The novel coronavirus pandemic has become the defining challenge of our time, affecting many (if not all) areas of our lives at both the individual and social levels. Much has been said about the impact of COVID-19 on the global economy and the psychological consequences of this most unusual situation. But what about the other public health challenges we face? In particular, what impact will COVID-19 have on antibiotic resistance?
Infections caused by treatment-resistant bacteria are currently one of the greatest threats to public health. As the World Health Organisation (WHO) first declared in 2016—and has reminded us ever since—tackling this issue will require the commitment of all nations. Unfortunately, although it is still too early to gauge its full impact, the new SARS-CoV-2 virus appears to be exacerbating the problem of antibiotic resistance. But what evidence points to this conclusion?
Unfortunately, although it is still too early to gauge its full impact, the new SARS-CoV-2 virus appears to be exacerbating the problem of antibiotic resistance
Firstly, in hospital settings, antibiotics have been widely used to eliminate possible bacterial superinfections in COVID-19 patients (a suspicion refuted by several recent studies). At the height of the pandemic, it makes sense that many health care workers—overworked, stressed-out and forced to make decisions on the fly—would err on the side of using antibiotics.
Moreover, some antibiotics have been used as combination or alternative therapies to treat patients with COVID-19. One example is teicoplanin, an antibiotic in the glycopeptide family that has been used to treat acute respiratory syndromes caused by other coronaviruses (SARS-CoV and MERS-CoV) as well as Ebola virus disease. However, we do not have enough scientific evidence of its efficacy to justify its use against COVID-19. Another example is azithromycin, an antibiotic in the macrolide family, which has been used in combination with other drugs for its immunomodulatory effect—that is, its ability to activate the body’s defences against the virus. However, to date there has been no conclusive research to support this use. On the contrary, recent studies have shown that azithromycin has no added value in the treatment of COVID-19.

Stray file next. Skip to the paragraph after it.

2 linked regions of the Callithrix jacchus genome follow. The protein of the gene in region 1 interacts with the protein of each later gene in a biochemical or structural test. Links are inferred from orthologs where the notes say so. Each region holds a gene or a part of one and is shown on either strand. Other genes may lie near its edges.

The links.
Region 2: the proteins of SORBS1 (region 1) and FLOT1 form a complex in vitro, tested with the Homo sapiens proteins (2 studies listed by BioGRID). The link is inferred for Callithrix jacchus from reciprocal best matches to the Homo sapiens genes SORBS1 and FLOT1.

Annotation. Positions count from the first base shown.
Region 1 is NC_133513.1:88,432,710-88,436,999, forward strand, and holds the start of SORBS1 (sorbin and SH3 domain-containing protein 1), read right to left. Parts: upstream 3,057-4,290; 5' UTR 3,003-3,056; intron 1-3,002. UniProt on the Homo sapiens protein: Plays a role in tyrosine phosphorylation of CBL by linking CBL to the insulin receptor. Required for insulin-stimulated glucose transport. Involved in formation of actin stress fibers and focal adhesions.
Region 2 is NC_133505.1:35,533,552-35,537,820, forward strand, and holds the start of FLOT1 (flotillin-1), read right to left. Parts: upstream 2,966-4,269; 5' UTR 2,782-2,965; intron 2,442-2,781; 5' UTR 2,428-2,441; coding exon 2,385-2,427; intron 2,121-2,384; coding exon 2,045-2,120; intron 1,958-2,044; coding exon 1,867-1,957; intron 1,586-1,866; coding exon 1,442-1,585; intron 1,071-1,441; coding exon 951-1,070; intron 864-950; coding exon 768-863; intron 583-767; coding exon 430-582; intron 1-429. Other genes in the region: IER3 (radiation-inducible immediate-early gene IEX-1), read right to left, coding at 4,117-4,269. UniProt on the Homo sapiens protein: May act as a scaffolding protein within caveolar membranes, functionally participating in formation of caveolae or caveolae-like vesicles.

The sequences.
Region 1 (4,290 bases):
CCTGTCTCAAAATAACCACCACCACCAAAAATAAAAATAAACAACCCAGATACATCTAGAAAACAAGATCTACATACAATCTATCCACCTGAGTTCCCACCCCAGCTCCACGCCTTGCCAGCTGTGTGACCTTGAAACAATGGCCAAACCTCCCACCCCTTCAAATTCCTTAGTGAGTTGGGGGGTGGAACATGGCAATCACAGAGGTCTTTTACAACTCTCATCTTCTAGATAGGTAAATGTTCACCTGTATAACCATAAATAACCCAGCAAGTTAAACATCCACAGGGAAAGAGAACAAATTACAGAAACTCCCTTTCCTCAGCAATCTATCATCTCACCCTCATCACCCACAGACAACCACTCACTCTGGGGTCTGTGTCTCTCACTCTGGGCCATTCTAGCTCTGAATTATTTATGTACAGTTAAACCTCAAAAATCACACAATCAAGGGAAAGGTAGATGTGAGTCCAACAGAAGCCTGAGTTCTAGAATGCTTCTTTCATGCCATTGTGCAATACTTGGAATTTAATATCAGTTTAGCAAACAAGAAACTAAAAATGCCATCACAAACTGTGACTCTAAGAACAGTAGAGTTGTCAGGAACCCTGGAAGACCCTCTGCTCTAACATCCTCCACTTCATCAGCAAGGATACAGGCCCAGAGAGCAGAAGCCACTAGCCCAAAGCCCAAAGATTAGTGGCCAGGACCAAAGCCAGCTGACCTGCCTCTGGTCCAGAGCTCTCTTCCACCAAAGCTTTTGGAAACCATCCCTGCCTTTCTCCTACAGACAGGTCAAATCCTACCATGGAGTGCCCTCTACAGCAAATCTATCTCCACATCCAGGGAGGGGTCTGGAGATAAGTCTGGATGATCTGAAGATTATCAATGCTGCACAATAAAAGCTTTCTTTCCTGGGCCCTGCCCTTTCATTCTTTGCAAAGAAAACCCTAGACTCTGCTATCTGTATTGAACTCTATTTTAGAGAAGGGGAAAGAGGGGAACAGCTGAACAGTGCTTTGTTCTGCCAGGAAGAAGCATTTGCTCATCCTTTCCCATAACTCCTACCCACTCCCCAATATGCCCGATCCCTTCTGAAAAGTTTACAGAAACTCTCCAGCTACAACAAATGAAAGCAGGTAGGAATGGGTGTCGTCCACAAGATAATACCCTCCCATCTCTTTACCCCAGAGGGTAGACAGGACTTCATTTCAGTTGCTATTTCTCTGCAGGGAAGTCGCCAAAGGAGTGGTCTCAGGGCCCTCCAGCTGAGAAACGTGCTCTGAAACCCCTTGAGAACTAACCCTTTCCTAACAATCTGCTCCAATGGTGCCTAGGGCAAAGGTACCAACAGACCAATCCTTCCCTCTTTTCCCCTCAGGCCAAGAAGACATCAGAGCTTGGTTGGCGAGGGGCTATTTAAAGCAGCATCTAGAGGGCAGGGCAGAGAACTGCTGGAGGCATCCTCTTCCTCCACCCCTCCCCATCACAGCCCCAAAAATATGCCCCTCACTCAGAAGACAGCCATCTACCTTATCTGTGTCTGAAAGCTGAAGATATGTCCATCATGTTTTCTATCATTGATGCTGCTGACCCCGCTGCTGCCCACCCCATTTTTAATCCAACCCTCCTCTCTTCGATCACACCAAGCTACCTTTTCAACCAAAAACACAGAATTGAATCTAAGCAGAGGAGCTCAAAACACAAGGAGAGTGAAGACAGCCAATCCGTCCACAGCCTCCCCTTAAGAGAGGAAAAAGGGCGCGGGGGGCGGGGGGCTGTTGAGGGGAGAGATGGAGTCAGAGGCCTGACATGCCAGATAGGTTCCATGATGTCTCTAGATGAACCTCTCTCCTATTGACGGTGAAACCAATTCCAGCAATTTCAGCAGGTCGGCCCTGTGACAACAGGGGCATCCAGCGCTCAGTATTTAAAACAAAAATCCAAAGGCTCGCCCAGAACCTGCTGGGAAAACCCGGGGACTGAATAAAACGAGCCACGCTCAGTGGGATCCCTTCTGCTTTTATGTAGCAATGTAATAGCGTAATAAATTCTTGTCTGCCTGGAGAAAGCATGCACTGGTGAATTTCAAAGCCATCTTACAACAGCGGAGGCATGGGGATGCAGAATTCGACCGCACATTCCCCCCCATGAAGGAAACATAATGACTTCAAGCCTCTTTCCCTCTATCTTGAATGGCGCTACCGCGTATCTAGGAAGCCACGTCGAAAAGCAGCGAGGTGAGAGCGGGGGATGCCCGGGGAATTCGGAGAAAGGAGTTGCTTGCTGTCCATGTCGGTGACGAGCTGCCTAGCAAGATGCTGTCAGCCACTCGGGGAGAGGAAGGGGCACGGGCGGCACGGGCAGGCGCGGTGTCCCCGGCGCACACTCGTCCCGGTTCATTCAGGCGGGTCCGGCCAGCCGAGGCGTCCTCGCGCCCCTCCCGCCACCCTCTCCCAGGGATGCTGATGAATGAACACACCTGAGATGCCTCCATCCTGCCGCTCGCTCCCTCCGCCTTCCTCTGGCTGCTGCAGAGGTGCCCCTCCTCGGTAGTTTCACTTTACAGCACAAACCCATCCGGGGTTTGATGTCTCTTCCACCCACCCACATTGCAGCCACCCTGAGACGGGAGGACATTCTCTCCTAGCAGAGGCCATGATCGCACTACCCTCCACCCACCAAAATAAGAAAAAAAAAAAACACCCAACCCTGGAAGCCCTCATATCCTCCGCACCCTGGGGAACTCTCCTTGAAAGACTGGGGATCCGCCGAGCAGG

In hospital settings, antibiotics have been widely used to eliminate possible bacterial superinfections in COVID-19 patients
Secondly, community-wide antibiotic prescription patterns suggest the existence of two contradictory trends that, in the best-case scenario, would cancel each other out. On the one hand, home confinement and restrictions on people’s movements may have contributed to a decrease in the number of doctor’s appointments, leading to fewer antibiotic prescriptions overall. On the other hand, telemedicine seems to have had the opposite effect: the inability to perform auscultation or collect samples to establish a real diagnosis may have led physicians to over-prescribe antibiotics out of an abundance of caution.
Finally, we mustn’t overlook environmental concerns. The growing concentration of biocides and disinfectants in sewage and wastewater treatment plants as a result of the widespread use of these substances—especially in hospitals—could have a significant environmental impact due to the selection of biocide-resistant bacteria and the emergence of cross-resistance to antibiotics. Further research is needed to confirm this hypothesis.
This combination of realities, situations and new attitudes may be driving an increase in antibiotic resistance. We must work to generate evidence that will help us put a stop to this phenomenon.
We mustn’t squander this opportunity. As a society, we can emerge from this crisis stronger than before, better educated in the field of infectious diseases and aware that antibiotic resistance is a silent yet dangerous threat lurking behind COVID-19
In the meantime, let’s remember the silver lining. On a social level, COVID-19 has increased the visibility of infectious diseases: what they are, who causes them, how they are treated and why vaccination is an essential tool for controlling infection. It has also changed people’s behaviour with regard to preventive measures such as wearing masks properly and washing their hands more frequently. Hand-washing, in particular, could have a positive impact on the fight against multidrug-resistant bacteria, as it may be one of the most effective ways to stop the spread of these microorganisms. At the policy level, hopefully this situation will lead to greater investment in infectious disease research, R&D for vaccines and treatments, and more resources dedicated to understanding and controlling the spread of infectious agents.
We mustn’t squander this opportunity. As a society, we can emerge from this crisis stronger than before, better educated in the field of infectious diseases and aware that antibiotic resistance is a silent yet dangerous threat lurking behind COVID-19.